Request a detailed list of actual contributions to a variety of open source projects. When evaluating candidates from competing companies, it is not possible to request actual contributions to proprietary products. The beauty of open source is that everything is open and public. You have the ability to measure the quantity, quality, and technical capability of your candidate before ever hiring. Your managers and other employees are a good source to use to analyze historical contributions and give you the feedback you need.
Also look for the style of contributions. Does the candidate make tactical contributions to solve specific problems and patch specific issues, or does he/she get involved in architectural and design discussions? The style of contributions should fit the needs of the position you are trying to fill, as well as build your bench strength for leaders of the future. For example, if you are trying to fill a support position, someone who has the ability to find problems and fix them without negatively affecting the overall system can be very valuable. However, if you need to find someone who will be a maintainer and guide architectural direction, you need to look for someone who has a track record of identifying and acknowledging stellar work from others.
Anyone with experience in working with the open source community will be capable of working and interacting with people across geographies, time zones, and cultures. The challenge for the hiring manager will be to develop a geography strategy for talent acquisition, as well as where the talent resides after hiring.
It can be a great benefit to your company to be able to hire talent from anywhere in the world and have them join your team. However, this will need to be balanced with the obvious benefits of having a co-located team that can work closely together. From my experience, one of the best strategies is to ensure that you have a strong critical mass in one location for a given project. Avoid splitting projects across geographic boundaries. Then you can add specialized, high-caliber talent in remote geographies that supports and enhances a local team. The other benefit to this is that when your team works with outside community members, it manages the relationship to remote company members virtually the same way as community members.
If you are contributing to an open source project that is critical to your company, consider funding a face-to-face meeting on a periodic basis for the key members of this community. This is often called a “hackfest.” If you can plan this around an industry event related to the business, then you can bring all the developers together to learn about the industry, get to know each other, and get some serious development accomplished. Plan to pay for airfare, hotel, meals, and all the usual expenses that a regular employee would have. You will generally find that community participants are frugal and more interested in getting development done than wasting your money. Your goal should be to get through a critical development crunch by supplying all the equipment the team needs. This way, the co-location and resultant collaboration will yield significant results.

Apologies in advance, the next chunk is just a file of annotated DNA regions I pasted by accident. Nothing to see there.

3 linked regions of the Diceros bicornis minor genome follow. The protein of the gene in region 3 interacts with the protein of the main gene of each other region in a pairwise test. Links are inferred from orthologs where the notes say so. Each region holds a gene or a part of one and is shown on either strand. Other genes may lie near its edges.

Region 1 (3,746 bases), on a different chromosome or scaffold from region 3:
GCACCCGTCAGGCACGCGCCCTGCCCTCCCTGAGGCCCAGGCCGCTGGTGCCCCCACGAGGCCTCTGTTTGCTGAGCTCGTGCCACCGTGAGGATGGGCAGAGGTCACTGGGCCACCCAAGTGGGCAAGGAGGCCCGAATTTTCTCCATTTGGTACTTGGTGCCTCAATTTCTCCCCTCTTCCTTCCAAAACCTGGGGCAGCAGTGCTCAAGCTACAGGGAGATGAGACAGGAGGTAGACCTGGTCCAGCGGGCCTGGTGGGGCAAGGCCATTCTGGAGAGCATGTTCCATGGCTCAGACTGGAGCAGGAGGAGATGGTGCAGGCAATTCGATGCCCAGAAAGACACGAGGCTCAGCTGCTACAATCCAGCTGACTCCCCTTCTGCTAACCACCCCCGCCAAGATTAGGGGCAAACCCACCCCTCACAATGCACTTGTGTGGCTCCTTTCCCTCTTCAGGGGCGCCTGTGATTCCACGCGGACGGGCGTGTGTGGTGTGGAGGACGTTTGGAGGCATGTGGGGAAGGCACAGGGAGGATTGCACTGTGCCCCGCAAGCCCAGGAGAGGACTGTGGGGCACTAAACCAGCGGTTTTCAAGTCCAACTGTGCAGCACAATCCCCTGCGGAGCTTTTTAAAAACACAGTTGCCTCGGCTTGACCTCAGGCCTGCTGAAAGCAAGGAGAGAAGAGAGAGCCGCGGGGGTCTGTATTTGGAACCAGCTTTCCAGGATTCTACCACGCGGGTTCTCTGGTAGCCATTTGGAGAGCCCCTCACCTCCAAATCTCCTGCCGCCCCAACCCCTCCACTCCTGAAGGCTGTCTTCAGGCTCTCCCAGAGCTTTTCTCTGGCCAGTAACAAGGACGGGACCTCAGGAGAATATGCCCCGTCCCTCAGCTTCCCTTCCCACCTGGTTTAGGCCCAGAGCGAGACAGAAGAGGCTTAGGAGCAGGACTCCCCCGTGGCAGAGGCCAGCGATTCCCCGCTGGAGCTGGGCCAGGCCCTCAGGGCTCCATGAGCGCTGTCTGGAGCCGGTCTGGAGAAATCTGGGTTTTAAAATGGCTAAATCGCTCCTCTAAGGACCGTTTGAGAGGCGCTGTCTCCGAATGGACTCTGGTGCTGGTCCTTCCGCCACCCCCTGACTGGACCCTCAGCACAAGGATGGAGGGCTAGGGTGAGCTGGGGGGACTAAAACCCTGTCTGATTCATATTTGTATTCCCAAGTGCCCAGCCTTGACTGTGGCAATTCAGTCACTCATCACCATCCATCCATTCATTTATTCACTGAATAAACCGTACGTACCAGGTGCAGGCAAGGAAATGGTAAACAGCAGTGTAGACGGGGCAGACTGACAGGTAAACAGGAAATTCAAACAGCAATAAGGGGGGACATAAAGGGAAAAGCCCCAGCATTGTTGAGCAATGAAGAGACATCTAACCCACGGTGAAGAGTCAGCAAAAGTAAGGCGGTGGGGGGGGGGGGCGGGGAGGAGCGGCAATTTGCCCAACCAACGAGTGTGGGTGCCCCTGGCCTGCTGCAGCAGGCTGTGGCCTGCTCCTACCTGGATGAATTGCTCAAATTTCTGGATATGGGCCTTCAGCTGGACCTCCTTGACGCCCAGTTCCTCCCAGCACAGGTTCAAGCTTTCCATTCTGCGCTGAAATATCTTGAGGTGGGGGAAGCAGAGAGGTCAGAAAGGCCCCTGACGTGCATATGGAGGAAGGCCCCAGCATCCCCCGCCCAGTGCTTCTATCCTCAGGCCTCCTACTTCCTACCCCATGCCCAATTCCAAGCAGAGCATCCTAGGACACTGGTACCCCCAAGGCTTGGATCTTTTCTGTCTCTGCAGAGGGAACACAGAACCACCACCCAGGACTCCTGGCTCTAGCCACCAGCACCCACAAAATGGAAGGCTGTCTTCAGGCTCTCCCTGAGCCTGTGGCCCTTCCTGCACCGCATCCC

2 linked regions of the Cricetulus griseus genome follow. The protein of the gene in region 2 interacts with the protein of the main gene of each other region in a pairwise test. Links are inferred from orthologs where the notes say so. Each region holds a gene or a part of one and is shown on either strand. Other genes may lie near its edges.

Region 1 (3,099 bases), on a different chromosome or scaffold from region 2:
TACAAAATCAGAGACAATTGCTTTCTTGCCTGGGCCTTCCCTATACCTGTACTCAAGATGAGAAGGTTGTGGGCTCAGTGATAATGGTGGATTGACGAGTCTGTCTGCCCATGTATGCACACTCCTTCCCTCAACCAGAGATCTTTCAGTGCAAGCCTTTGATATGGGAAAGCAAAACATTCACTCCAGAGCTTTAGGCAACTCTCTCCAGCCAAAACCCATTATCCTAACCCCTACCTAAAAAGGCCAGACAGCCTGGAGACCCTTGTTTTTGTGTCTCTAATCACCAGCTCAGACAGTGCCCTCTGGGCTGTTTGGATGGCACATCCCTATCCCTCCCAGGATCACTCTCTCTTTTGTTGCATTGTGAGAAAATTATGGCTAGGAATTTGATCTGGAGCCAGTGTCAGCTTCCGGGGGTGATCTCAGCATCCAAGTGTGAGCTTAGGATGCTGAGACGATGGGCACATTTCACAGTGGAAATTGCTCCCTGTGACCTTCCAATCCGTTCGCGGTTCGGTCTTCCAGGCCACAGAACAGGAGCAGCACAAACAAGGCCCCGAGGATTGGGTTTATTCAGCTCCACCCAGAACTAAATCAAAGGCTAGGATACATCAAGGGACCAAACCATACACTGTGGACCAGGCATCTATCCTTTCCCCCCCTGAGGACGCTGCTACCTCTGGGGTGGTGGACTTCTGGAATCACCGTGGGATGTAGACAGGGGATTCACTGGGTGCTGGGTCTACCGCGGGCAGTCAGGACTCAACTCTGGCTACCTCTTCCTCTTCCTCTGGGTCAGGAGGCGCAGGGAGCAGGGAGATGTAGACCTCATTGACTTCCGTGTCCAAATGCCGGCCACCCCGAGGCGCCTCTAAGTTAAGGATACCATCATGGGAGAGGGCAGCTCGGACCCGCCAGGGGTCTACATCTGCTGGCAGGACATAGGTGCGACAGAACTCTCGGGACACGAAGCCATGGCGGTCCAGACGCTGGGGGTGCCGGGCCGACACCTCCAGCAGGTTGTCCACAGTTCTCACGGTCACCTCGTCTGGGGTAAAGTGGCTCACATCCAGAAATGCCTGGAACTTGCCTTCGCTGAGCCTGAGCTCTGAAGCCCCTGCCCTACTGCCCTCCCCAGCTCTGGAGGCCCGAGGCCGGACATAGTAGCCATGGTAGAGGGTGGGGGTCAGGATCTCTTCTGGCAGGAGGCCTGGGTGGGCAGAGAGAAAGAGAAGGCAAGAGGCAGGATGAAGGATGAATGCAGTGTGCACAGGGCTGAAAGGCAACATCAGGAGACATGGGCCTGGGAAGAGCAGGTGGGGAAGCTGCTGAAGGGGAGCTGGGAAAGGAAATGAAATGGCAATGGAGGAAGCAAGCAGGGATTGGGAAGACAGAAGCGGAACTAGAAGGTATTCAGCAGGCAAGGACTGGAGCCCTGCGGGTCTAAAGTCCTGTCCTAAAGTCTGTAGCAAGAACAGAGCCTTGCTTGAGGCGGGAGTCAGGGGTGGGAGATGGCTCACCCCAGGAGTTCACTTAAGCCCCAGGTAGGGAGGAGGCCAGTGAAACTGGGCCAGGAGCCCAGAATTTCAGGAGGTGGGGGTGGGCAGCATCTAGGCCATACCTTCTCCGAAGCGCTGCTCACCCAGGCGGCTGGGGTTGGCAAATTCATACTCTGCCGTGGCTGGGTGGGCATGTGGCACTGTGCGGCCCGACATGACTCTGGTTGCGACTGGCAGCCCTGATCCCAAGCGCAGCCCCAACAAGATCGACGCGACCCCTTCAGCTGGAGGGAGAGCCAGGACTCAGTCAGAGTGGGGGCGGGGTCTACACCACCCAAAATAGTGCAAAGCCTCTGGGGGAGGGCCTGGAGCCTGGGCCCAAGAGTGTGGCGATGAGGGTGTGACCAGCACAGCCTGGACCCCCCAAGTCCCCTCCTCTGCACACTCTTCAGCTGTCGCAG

Count the Hops
A community is largely driven by influence. The ultimate point of influence is the maintainer of a project. For large projects, there will be an informal hierarchy of trust between the maintainer and key contributors. Obviously, it is not realistic to always expect to be able to hire the maintainer of a project. In the hiring process, discover and understand this hierarchy and then count the number of developers between your prospective hire and the final control point, the maintainer. This is known as “counting the hops,” like one does in network traffic routing. The less hops, the closer the candidate is to the maintainer.
Structuring the Teams
Structuring your teams will largely depend on the role your company takes in an open source project. As you learned from the corporate bazaar concept, it is possible for you to structure a very large open source project and manage the team. More often, you will be working on much smaller projects; in many cases, you will be one of many contributors to an open source project.
Because of the reciprocity issues outlined in the previous chapter, you should make every effort to keep developers contributing to external projects dedicated to open source projects.
The special case of gated communities will also come into play when structuring your development teams. You may find yourself with a combination of proprietary projects, open source projects, and projects within gated communities. It will be up to you to ensure that you have defined detailed processes to ensure that IP ownership and developer assignments are clearly defined for each of the boundaries.
Structuring, building, and managing teams that combine open source and non-open source projects is a different way to manage engineering teams. Culturally, your engineers will struggle between their loyalty to the community and their loyalty to the company. You need to be aware of this cross-loyalty challenge that many of your developers will have and get accustomed to managing it, and not feel threatened by it. This chapter gave you the new items you need to consider as part of the hiring and management process, and the elements you should consider as part of developing company policy.